Unlike comfit glasses, candy dishes—like their larger cousin, the console bowl—were placed on coffee tables, dining tables, and other furniture and filled with treats for everyone in the room to share. The top glassmakers of the 20th century, regardless whether they specialized in art glass or Depression glassware, made candy dishes in their popular patterns, whether that was cut glass, iridescent, or engraved. These include Lalique, Fenton, Fostoria, Waterford, Cambridge, Baccarat, Murano, Westmoreland, and Anchor Hocking.

Candy dishes similar to cookie jars were also made of ceramics, by the likes of Lefton, McCoy, Hull, and Reed and Barton, as well as in metals like sterling silver. In all materials, they were produced with and without handled covers.

One of the most common glass designs used as a candy dish is the "hen on nest" design. From 1880 to 1910, as many as 84 companies put out 174 variations on this concept. After that, 13 companies made hen-on-nest covered dishes in carnival glass.

Of the recent candy dishes, one of the most popular is the Chessie box, made by Fenton for the Chesapeake and Ohio Railroad in 1970. The first of these covered candy dishes, which featured the railroad's beloved sleeping kitten, Chessie, were unmarked and made in amethyst carnival glass and only given to heads of state and friends of the railway.

Employees expressed interest in the candy dish, and so the railroad ordered more for Christmas gifts, and these were marked "December 1970 Chessie by Fenton." In 1977, Fenton got permission to produce the Chessie box for its regular line in different colors. That's when the mold number changed from #T9180 to #9840.

About our sources | Got something to add?

▼ Expand to read the full article ▼

Best of the Web (“Hall of Fame”)

Candy Container Collectors of America

Candy Container Collectors of America

A reference site on glass and plastic collectible candy containers, featuring galleries of container photos ranging… [read review or visit site]

Feeding America

Feeding America

This archive of 76 influential American cookbooks from the late 1700s to early 1900s, assembled by the Michigan St… [read review or visit site]

Tupper Diva

Tupper Diva

Kristian McManus’ fresh, airtight collection of Tupperware catalogs and related ephemera from the 1950s and 6… [read review or visit site]

Clubs & Associations

Other Great Reference Sites

Most watched eBay auctions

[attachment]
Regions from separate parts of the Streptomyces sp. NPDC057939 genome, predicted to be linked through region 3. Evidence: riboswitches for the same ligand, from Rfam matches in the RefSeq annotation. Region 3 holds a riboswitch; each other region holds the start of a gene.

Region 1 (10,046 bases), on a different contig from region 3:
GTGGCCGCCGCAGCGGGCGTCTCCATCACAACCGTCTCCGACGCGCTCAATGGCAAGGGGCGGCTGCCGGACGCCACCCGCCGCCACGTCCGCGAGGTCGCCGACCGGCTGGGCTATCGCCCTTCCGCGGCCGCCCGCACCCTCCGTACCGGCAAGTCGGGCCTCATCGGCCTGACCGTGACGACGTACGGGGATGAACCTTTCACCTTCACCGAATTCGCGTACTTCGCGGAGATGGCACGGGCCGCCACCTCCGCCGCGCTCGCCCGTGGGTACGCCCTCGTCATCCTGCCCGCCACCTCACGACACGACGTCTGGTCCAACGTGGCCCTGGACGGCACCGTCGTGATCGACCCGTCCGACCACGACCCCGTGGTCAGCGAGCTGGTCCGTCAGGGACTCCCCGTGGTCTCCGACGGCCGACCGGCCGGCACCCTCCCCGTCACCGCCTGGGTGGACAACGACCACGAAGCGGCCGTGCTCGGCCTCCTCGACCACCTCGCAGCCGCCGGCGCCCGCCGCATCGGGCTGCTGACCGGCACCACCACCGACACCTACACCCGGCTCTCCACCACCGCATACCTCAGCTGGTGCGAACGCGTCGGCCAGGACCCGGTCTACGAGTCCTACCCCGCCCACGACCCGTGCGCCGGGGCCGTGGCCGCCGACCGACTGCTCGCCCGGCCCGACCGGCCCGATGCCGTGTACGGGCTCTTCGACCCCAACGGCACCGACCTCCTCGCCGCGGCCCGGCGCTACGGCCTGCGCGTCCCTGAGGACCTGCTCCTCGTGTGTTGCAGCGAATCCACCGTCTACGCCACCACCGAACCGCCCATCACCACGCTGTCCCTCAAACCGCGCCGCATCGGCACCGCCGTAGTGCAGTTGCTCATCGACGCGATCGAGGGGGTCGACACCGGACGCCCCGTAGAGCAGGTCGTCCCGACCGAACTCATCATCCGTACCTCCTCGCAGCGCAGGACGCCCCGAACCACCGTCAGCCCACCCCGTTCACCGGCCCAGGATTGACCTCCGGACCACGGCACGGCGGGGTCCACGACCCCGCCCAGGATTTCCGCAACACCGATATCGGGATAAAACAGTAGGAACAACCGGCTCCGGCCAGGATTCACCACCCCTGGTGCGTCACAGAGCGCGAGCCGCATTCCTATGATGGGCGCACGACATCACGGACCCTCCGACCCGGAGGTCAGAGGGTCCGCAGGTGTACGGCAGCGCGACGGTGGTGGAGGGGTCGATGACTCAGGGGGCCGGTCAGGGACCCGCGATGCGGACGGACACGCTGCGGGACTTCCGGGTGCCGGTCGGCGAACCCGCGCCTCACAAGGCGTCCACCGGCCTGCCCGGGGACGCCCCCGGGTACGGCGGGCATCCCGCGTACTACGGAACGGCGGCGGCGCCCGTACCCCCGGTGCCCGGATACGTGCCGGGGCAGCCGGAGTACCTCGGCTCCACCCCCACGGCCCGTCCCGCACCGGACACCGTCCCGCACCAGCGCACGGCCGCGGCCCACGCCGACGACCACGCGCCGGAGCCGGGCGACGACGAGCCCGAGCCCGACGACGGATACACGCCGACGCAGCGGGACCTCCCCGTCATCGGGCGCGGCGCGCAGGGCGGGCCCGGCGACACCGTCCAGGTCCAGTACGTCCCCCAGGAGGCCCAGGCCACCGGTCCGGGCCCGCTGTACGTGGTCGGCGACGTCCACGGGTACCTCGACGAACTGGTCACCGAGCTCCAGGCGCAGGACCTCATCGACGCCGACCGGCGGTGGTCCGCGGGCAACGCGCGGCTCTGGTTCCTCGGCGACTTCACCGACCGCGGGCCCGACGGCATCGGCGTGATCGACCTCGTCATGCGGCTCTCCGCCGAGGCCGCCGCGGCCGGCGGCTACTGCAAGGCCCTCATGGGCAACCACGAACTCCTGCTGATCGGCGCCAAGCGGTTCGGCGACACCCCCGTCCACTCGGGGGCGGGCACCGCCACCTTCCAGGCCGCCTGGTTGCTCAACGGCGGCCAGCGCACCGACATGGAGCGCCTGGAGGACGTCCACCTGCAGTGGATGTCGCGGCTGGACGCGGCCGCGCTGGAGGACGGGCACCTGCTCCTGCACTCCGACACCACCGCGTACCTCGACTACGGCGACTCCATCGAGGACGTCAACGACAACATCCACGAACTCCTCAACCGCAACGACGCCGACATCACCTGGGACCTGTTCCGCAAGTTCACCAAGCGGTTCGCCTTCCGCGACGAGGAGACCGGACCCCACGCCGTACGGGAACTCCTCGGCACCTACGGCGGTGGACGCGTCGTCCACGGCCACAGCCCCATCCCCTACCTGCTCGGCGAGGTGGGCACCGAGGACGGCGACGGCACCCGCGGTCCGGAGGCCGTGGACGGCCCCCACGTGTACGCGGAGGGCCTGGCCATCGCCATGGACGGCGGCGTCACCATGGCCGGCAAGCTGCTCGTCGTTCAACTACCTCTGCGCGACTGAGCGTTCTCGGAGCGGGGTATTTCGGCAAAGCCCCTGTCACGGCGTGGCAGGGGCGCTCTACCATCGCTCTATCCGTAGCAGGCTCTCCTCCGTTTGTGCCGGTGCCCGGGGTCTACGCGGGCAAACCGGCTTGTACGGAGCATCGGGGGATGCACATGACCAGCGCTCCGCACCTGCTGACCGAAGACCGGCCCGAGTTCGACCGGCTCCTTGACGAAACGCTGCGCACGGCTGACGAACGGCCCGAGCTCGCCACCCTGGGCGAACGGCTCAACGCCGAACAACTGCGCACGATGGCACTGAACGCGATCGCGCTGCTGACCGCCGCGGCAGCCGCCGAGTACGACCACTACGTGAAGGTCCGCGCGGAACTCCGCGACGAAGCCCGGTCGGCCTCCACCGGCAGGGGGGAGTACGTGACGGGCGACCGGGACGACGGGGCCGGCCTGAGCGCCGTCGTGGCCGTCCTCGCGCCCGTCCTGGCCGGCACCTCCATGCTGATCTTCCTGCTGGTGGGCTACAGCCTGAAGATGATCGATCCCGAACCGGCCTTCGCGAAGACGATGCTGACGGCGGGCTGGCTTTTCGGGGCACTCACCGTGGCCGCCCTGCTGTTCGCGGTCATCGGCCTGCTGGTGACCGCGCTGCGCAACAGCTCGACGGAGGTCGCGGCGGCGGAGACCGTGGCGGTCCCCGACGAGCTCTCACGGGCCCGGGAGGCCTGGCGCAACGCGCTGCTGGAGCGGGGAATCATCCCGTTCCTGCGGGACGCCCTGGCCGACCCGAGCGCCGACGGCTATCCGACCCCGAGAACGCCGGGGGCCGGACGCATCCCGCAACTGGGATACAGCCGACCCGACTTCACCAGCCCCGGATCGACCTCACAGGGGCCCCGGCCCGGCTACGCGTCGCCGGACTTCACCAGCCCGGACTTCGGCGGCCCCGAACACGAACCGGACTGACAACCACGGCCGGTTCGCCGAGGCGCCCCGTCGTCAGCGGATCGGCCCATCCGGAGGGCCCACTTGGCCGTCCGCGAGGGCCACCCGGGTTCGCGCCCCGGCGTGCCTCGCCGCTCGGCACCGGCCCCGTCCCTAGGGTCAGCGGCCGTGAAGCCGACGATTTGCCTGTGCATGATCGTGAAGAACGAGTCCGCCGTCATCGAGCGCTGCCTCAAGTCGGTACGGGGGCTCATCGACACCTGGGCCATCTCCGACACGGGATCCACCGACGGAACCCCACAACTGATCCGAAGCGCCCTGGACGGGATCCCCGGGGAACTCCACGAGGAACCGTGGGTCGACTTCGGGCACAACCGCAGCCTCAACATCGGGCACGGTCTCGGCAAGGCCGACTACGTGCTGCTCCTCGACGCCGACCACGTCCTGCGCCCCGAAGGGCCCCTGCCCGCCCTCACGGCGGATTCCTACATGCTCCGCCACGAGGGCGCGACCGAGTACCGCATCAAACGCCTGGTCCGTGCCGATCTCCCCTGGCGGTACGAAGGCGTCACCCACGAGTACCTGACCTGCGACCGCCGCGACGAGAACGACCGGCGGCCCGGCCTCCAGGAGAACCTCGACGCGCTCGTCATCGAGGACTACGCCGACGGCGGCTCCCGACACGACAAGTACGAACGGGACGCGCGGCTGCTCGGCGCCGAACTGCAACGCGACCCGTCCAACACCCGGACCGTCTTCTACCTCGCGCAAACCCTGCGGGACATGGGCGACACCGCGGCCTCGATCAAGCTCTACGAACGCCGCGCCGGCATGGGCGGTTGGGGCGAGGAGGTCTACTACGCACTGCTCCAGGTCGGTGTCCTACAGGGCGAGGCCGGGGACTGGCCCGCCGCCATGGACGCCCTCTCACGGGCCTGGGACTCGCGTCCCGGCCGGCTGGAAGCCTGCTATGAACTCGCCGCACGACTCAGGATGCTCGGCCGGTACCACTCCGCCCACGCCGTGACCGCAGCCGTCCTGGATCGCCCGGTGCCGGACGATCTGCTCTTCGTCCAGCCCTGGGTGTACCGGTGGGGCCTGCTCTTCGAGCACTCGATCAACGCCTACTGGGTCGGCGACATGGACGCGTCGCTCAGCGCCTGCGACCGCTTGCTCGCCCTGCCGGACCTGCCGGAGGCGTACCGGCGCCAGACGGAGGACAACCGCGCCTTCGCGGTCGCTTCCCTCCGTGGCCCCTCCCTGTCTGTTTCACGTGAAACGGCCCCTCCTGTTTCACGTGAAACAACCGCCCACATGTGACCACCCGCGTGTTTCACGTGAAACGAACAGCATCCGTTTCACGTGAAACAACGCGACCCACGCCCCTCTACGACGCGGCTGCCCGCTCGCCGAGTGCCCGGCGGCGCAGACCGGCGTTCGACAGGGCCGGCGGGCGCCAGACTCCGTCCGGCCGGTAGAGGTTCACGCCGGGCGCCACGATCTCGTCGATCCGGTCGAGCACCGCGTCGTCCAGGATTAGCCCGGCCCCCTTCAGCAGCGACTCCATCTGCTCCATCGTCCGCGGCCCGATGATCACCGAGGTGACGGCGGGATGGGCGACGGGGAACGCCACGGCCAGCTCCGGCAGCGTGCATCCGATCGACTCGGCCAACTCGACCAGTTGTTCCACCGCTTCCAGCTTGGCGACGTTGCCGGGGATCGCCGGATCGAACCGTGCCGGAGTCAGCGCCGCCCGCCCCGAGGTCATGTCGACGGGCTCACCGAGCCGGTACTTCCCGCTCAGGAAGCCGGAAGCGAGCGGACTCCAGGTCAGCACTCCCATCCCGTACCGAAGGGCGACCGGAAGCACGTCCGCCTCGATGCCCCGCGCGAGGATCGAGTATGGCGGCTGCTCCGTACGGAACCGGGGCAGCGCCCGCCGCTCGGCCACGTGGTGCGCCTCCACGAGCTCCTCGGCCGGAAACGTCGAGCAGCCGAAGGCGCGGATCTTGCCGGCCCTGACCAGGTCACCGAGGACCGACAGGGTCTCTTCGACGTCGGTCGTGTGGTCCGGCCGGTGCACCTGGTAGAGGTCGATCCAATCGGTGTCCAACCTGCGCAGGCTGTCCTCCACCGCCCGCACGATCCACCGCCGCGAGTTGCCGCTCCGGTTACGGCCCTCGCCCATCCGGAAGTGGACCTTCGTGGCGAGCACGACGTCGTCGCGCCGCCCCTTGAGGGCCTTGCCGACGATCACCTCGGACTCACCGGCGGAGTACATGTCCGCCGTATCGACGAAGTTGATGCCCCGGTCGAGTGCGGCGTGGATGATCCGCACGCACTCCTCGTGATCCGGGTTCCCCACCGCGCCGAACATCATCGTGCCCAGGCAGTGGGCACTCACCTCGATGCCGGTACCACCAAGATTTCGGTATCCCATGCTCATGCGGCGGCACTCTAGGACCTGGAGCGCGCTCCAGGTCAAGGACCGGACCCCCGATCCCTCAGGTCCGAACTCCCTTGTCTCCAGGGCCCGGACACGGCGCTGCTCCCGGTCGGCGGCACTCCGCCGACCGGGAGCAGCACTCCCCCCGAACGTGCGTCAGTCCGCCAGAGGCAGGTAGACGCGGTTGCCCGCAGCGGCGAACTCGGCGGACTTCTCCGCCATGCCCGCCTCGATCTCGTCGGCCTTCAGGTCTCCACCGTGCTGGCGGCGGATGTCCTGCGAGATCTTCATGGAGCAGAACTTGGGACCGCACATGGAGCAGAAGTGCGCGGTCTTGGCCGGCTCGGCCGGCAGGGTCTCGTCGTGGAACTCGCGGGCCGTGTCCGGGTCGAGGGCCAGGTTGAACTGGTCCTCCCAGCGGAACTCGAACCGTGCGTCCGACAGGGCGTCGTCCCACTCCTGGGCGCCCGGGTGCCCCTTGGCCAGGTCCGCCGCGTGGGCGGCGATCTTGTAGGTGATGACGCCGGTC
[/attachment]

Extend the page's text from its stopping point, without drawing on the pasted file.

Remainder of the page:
Fine William Drummond Australian Sterling Silver Bon Bon Open Salt Bowls C1900sFenton Glass Plum Opalescent Hobnail Covered Candy Dish (c)Antique Solid Silver Indian Kutch Madras Swami Bonbon Dish Snake 19th Centurey Millersburg Holly Antique Carnival Art Glass 2 Handled Candy Dish~purple~super!Lovely Elegant Retro Candy Striped Murano Art Glass Nappy BowlMurano Glass Bowl Gold Flecks Ruffled Handblown Candy Dish Ashtray Vintage(30) Full Case Shopkins Food Fair Blind Candy Jar Canisters 60 Shopkins!!Fenton Art Glass Covered Candy/ Box Dish Hand Painted Signed A FarleyA Pair Of Fantastic Chinese Export Silver Bon Bon Dishes C1900 Wang HingSterling Silver 925 Oyster Clam Scalloped Shell Candy Nut Fluted Oval Dish Bowl X10 500ml Empty Plastic Sweet Jars Candy Buffet Wedding Storage Party FavorsSet 6 Antique Art Deco Silver Plate Octagonal Footed 2 3/4" Candy Nut Dish BowlVintage Lalique Crystal Glass Gao Nut Candy Dish Bowl No ReserveVtg Vaseline Glass Yellow/green Glow Daisy & Button Pattern Candy Dish OblongFostoria Square Crystal Candy Dish With LidVintage Solid Silver Bonbon Dish - Sheffield 1933 70gAntique Large Sterling Silver Candy Dish W Handle & Lace Filigree 9"Carlos Columbo Chocolate Candy Advertising Tin Plate Tray C1905 Buenos AriesStieff Rose Chrysanthemum Repousse Sterling Silver Bon Bon Bowl No Mono .925Royal Albert "old Country Roses" Bone China Candy Dish Stieff Rose Chrysanthemum Repousse Sterling Silver Bon Bon Bowl No Mono .925Vintage Jadeite Jadite Candy Trinket Dish Clam Sea Shell Green Milk Glass Vintage Mexico Sterling Silver 1950's Three Footed Candy Card Dish Iris And Herringbone Crystal Candy Dish With Top Covered Perfect It's A Beauty Vtg. Glass Drugstore Display Wedding, Candy Buffet Apothecary Jar Lot Of 6Antique English Sterling Silver Oyster Clam Scalloped Shell Candy Nut Dish BowlVintage Jadeite Jadite Candy Trinket Dish Clam Sea Shell Green Milk Glass Disney Store Exclusive Alice In Wonderland White Rabbit Ceramic Candy DishAntique 11" Columbia Swirl Apothecary Globe Pedestal Heavy Clear Glass Candy JarSterling Silver Weighted Compote 4.5" Candy Dish / Bowl #670. 145.3gPortieux Vallerysthal France Opaque Blue Milk Glass Pedestal Compote Candy DishVintage Rooster Chicken On Basket Westmoreland Milk Glass Candy Dish LargeVintage Murano Italian Art Glass Gold Fleck Clear Candy Dish Ash TraySigned Waterforld Irish Cut Crystal 5 1/2" Footed Glass Candy Fruit Bowl Nr SmsLot 4 Pink Vintage Opalescent Glassware Fenton 3-horn Vase Bowl, Candy Dish +1345 Grams Sterling Silver - Scrap - Candlesticks, Candy Dish - JunkCarnival Nice Amethyst Peacocktail Candy Ribbon Edged BowlSterling Silver Shell Nut/candy DishHummel Chick Girl Iii/57 Tmk3 Tmk 3 Candy Dish 5.5" Tall Lot#a11Jeanette Glass Co. Pink Milk Glass Covered Candy Dish Grape DesignHex Footed Candy Dish With Lid The Byrdes Collection By Hofbauer CrystalAntique Victorian Heart Shaped Silver Bon Bon Dish,birmingham 1901.beautiful..Tiara Indiana Glass Aqua Blue Footed Honey Bee Hive Box Candy Dish Htf Orange Indiana Glass Halloween Flying Witches Bats Candy Dish Ice Bucket 6.75” Steuben Glass Thumbprint Nut Candy Bowl - No Reserve CollectionFenton Rose Pastel Pink Hobnail Milk Glass Bon Bon Candy 6" Dish Bowl Rare Plate 4 Sets Spode Christmas Tree Cutlry Set ,serving Bowl, Candy Dish,coastersVintage Large Lance Advertising Glass Candy Cracker Jar Store Display 12" TallAntique International Silver Prelude Bon Bon Sterling Silver Bowl B179 Antique Sterling Silver Footed Lattice Candy Dish With HandleVintage Fenton 2 Tier Handled Milk Glass Silver Crest Candy Dish / Serving DishKing's Crown Clear Glass Lidded Candy DishLenox Disney--winnie The Pooh---birthday Parade---candy DishVintage Barbie #0889 Candy Striper Volunteer Tray (1964)Vintage Fenton White Milk Glass Hobnail Covered Candy Dish Pedestal CompoteVintage Silver Plated Bonbon Dish Glass Bowl Epns Stand - 250 S79Vintage Button Milk Glass Candy Bowl With Lid Mint Plus ConditionVintage Tiffany Round Candy Dish/tray Stamped, 925 Silver, Monogrammed 8" WideSet Of 9 Apothecary Jar's/open Bowls, Candy Buffet-wedding/partyFostoria American Wedding Bowl/candy Dish